Rice Trains Postdocs for Nano-cancer Future

Rice Trains Postdocs for Nano-cancer Future

Nanotechnology is increasingly important to the development of treatments for cancer. But to succeed, clinicians need to understand it.

A National Institutes of Health grant to Rice University and the University of Texas MD Anderson Cancer Center will help train future medical professionals to translate these tools to the clinic.

The five-year, $2.6 million award to Rice bioengineer Gang Bao and Konstantin Sokolov, a professor of imaging physics at MD Anderson and an adjunct professor of bioengineering at Rice, continues an NIH T32 training program established in 2015 to educate future leaders who have specific interests in nano-enabled cancer applications.

At Rice, the program is administered by the university’s Institute of Biosciences and Bioengineering.

Bao and Sokolov, co-directors of the program, cite the challenge presented by the rapid pace of technology, noting the unique promise of nanotechnology to provide “otherwise unattainable solutions to cancer management, including very early cancer detection, accurate molecular-specific diagnosis and treatment that diminishes side effects.”

“We are very excited about this T32 award and the opportunity to work with MD Anderson to train outstanding pre- and postdoctoral fellows who will make significant contributions to the development and translation of nanotechnology-based approaches to improve the diagnosis and treatment of cancer,” said Bao, the department chair and Foyt Family Professor of Bioengineering, a professor of chemistry and of materials science and nanoengineering, and a Cancer Prevention and Research Institute of Texas Scholar.

“This interdisciplinary T32 program will fill an important gap in training future leaders in nanoengineering and oncological applications,” he said.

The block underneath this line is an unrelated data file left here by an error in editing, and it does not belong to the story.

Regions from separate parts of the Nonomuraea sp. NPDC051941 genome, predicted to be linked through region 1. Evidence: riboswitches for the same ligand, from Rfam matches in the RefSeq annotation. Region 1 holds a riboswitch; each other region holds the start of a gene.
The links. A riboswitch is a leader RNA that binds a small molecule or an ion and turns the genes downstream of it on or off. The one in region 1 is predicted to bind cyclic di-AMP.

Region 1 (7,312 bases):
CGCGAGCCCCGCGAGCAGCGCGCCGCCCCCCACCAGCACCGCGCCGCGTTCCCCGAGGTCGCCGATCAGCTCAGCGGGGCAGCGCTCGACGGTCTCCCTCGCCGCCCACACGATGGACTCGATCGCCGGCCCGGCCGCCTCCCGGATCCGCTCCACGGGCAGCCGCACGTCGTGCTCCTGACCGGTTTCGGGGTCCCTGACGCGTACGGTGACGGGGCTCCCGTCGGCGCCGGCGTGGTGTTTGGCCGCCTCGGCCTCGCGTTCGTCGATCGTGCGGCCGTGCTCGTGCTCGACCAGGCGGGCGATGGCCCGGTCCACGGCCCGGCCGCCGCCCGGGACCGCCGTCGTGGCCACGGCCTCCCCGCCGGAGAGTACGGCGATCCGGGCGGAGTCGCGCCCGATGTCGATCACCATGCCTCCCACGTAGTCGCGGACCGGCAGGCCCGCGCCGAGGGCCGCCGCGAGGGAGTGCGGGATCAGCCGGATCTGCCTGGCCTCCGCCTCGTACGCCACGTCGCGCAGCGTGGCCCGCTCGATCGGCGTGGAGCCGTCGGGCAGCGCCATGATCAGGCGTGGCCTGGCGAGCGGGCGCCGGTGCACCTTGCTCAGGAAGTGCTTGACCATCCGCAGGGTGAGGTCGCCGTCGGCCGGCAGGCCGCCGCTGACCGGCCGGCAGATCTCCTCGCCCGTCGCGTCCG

Sokolov said both institutions offer strong resources and clear institutional support, and mentors have a wide range of expertise in early cancer detection, molecular diagnosis, treatment and cancer management.

“Nanotechnology offers new possibilities for cancer diagnosis and treatment that differ greatly from traditional methods, and it’s important that we be ready to deploy them,” Sokolov said. “That takes training, and we feel there’s no better way to do that than to draw upon the range of talent and experience at MD Anderson and Rice.”

The program will support four predoctoral and four postdoctoral fellows per year, Bao said. He anticipates the grant will support each fellow for 2-3 years and that a total of 16 fellows will be recruited to the program over five years.

Training will involve seminars and hands-on coursework with faculty mentors at MD Anderson and Rice, who will help participants define and carry out independent research projects. Trainees will also participate in a weeklong boot camp in cancer management and nanotechnology to provide an overview of current opportunities and barriers in the field.

The co-directors said their program will recruit trainees from groups that are historically underrepresented in health-related research, including women, individuals from racial and ethnic minority groups, individuals with disabilities, and individuals from disadvantaged backgrounds.

Sokolov noted all of the trainees who have participated so far have continued their careers in health-related fields, many focusing primarily on the development of cancer technology or in relevant research areas.

The grant is part of NIH’s Ruth L. Kirschstein Institutional National Research Service Award program, which enables institutions to recruit individuals for research training in specified shortage areas.

Read the original article on Rice University.